NJ college training blackjack dealers for other states

It’s survival of the fittest out there in the business world, unless you can get a federal bailout. Therefore, businesses must adapt or die. A New Jersey college is doing just that because of the struggling local economy. With lessening demand for casino workers in Atlantic City, the college is exporting the talent.

Atlantic Cape Community College opened casino school a while back with the mission of training dealers and croupiers to work in the Atlantic City casinos. It seemed logical, considering the large part of the Atlantic City economy that the casinos played. However, the Great Recession has hurt everyone, making an economic mess of things all over.
Atlantic City is hurting worse than most places, though, partly because gambling is considered a luxury expense that should be reduced or eliminated during tough times, and partly because of mismanagement from ousted Governor Jon Corzine.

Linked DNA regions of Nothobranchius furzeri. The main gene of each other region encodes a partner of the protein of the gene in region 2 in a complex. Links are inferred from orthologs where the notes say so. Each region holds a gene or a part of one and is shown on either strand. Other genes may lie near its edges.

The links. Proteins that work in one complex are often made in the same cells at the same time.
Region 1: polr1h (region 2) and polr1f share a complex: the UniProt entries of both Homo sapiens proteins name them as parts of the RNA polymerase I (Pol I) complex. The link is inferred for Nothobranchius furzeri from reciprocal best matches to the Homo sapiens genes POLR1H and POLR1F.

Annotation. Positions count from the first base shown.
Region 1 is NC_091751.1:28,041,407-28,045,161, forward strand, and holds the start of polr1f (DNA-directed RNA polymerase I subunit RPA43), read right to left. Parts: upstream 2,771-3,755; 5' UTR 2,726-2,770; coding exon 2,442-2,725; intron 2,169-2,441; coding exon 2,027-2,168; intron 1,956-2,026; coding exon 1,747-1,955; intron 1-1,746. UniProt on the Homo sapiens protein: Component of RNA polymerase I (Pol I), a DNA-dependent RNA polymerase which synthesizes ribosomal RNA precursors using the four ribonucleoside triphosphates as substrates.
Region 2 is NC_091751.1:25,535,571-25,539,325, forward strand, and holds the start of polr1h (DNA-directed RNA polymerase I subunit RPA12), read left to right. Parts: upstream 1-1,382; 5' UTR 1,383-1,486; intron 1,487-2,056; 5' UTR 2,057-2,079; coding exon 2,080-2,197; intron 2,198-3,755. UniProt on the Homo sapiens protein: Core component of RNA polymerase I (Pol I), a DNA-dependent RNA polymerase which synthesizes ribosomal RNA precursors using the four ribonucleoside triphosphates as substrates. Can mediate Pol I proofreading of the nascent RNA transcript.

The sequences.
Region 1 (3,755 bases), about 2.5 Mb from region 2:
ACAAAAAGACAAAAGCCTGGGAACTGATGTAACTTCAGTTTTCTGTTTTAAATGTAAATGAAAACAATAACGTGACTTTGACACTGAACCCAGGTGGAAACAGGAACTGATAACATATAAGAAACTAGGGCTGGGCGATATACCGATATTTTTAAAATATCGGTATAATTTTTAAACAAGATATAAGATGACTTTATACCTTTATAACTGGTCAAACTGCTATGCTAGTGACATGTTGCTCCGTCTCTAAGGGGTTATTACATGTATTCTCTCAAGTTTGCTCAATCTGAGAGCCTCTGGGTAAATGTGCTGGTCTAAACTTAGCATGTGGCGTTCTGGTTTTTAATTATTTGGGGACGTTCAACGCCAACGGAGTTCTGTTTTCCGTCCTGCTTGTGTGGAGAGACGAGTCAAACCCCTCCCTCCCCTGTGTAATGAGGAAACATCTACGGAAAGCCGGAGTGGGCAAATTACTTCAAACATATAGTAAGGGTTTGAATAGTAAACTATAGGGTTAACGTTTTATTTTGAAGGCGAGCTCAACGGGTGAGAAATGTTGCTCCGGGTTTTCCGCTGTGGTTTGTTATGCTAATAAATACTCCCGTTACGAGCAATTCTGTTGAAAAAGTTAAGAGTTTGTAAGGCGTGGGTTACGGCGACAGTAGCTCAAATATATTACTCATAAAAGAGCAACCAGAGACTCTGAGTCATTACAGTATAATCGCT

Atlantic City casinos are losing money and cutting jobs. Therefore, the employment situation there is bleak. As a result, the community college is still offering the casino school, but most of the students are finding employment elsewhere, particularly in the nearby areas of Pennsylvania, Delaware and New York.

To help a flagging attendance, Atlantic Cape Community College now sells its casino school curriculum to other states. Northampton Community College in Bethlehem, Pennsylvania, for example, purchased the curriculum and trains students in a strip mall before sending them to local casinos. Including Mount Airy Casino, which has a partnership with NCC.

As more and more states opt to legalize casinos and add table games to their slot parlors, it seems that this new business model of selling their curriculum to competitors is the best way for ACCC to make money at the moment. Hopefully at some point the economy will recover and Atlantic City will have jobs of its own.

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